How the Shock swept the Titans in the Overwatch League grand final

Bill Streicher/USA TODAY Sports

PHILADELPHIA -- In a 4-0 sweep that wrapped up in less than two hours, the San Francisco Shock defeated the Vancouver Titans in the 2019 Overwatch League Grand Finals.

In front of a sold-out crowd at the Wells Fargo Center, the Shock disassembled the best regular season team in what felt like was the best matchup for the culmination of the league's second season. Led by Grand Finals MVP Hyo-bin "ChoiHyoBin" Choi and regular season MVP Jay "sinatraa" Won, the Shock carried the momentum they generated in the season playoffs throughout September.

The journey to Philadelphia didn't start out easy -- on September 6, the Atlanta Reign defeated the Shock 4-3 in a devastatingly close loss for the Northern California-branded team. Shock players Matthew "super" DeLisi and Grant "moth" Espe pointed to the Atlanta loss as a motivating factor for the team, who went on to clean sweep the London Spitfire, Los Angeles Gladiators, Hangzhou Spark and New York Excelsior en route to the finals. In Season 2, the Shock cleanly swept 24 of the 43 series they played.

"I kind of knew we were going to 4-0 coming into this," Sinatraa said in a post-win press conference. "After the London Spitfire match, I thought we were going to 4-0 everyone. I told my team that every day. [Vancouver] did put up a fight but I knew we were going to 4-0."

ChoiHyoBin shined in the finals. Throughout the regular season, the tank player averaged 3.48 deaths per 10 minutes, the sixth-least among tanks in the Overwatch League, and in the playoffs before the final, he had the second-highest eliminations of all players at 22.96 per 10 minutes. He had the most eliminations of his tank peers in the postseason.

"Choi is the most selfless player in the game," Super said. That sentiment was echoed by his teammates throughout the press conference. "Choi is the best teammate I've ever had," Sinatraa said. "He always puts his teammates first. He never tilts in scrims."

Two years ago, in late 2017, when the front office of NRG Esports began to build this team, they did so around sinatraa and super. In September 2017, sinatraa was the center of a nasty bidding war between Cloud9, who founded the London Spitfire, and NRG, who own the Shock. But neither sinatraa or super were eligible to compete in the first half of the first season of the Overwatch League -- as both were 17 and the league minimum was 18.

Yet, the Shock played it patiently. Sinatraa underperformed in his first season, despite high expectations from analysts, fans and most importantly, his team. He couldn't have bounced back any higher, though, dominating the second season -- notably and seismically on Doomfist and Zarya. The character that made him famous, Tracer, remained absent for the majority of the 2019 season but Sinatraa adapted and so did the Shock.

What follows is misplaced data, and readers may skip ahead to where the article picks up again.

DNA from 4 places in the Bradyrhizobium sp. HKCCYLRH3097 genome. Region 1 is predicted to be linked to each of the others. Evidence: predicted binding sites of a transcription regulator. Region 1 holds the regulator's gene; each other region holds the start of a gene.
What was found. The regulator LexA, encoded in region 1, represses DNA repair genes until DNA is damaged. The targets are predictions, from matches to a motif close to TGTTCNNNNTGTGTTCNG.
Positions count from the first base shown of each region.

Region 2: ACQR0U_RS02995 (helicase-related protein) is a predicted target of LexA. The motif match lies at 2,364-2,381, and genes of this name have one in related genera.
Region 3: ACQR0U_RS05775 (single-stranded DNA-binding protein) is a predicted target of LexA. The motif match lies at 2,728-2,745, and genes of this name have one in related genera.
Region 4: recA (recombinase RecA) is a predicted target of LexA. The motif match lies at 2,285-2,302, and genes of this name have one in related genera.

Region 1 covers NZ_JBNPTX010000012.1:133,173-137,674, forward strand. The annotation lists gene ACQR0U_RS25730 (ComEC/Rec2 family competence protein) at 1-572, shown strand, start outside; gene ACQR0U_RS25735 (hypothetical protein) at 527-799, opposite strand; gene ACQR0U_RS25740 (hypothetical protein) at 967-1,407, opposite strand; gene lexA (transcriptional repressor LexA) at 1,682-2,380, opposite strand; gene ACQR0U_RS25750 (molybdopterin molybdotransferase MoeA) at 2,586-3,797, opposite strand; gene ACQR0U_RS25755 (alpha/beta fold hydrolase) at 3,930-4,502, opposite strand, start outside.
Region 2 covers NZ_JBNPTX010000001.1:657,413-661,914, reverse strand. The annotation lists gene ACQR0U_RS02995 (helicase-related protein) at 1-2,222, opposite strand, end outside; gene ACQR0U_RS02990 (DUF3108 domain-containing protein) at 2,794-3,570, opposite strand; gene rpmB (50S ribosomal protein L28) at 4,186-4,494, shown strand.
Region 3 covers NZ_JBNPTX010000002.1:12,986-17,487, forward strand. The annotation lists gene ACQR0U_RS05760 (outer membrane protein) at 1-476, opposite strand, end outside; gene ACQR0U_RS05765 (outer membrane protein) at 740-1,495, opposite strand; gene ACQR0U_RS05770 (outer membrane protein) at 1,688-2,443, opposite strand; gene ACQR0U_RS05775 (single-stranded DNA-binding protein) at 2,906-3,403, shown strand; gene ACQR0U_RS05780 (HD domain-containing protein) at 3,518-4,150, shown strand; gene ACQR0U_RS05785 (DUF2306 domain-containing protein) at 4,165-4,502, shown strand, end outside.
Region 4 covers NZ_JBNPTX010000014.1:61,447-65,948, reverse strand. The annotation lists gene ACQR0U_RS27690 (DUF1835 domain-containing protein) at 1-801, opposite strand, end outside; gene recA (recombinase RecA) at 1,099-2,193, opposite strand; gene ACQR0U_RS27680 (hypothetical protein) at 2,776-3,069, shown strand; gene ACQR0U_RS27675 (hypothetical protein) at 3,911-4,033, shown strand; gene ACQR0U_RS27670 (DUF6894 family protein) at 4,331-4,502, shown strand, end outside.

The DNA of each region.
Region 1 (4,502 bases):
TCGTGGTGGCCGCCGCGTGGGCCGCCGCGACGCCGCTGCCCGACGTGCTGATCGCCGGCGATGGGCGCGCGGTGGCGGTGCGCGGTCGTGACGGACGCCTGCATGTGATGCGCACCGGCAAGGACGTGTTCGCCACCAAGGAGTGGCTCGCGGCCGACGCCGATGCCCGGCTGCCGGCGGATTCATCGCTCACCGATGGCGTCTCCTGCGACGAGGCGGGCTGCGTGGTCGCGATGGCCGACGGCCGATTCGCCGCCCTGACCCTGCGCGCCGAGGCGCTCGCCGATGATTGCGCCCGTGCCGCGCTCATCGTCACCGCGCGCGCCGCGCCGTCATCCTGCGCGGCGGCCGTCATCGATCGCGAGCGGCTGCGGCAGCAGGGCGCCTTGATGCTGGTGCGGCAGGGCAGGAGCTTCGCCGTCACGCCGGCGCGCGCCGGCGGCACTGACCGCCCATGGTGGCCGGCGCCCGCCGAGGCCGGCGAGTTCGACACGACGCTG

The Shock and the Titans faced off in the Stage 1 and Stage 2 Finals in March and May, with the Titans besting the Shock first and the Shock getting their revenge on the second go-round.

Throughout the first three stages of competition, GOATS -- a composition consisting of mainly three tanks and three supports -- dominated games. A DPS player, sinatraa had to evolve to survive or find himself once again sitting on the bench. He did so through Zarya, who he ran the gamut with throughout the league and quickly established himself as an off tank to be reckoned with.

In July, the Overwatch League instituted a 2-2-2 role lock, restricting teams to two characters from each position. This allowed sinatraa to shine where he was best, but also for the Shock to play other players it did not throughout the first portion of the season.

Sunday showed the Shock's biggest strengths: flexibility and teamwork. On Friday at media day, the players -- regardless of their primary language or nationally -- grouped as one and clearly enjoyed one another's company throughout the two-hour interview session. Getting along was something the team has pointed at through the season. After their final win on Sunday, their bond came up again.

"More than the language, the team chemistry has to be there," manager Chris "Thugnasty" Chung said during the press conference. "We just had to establish that environment."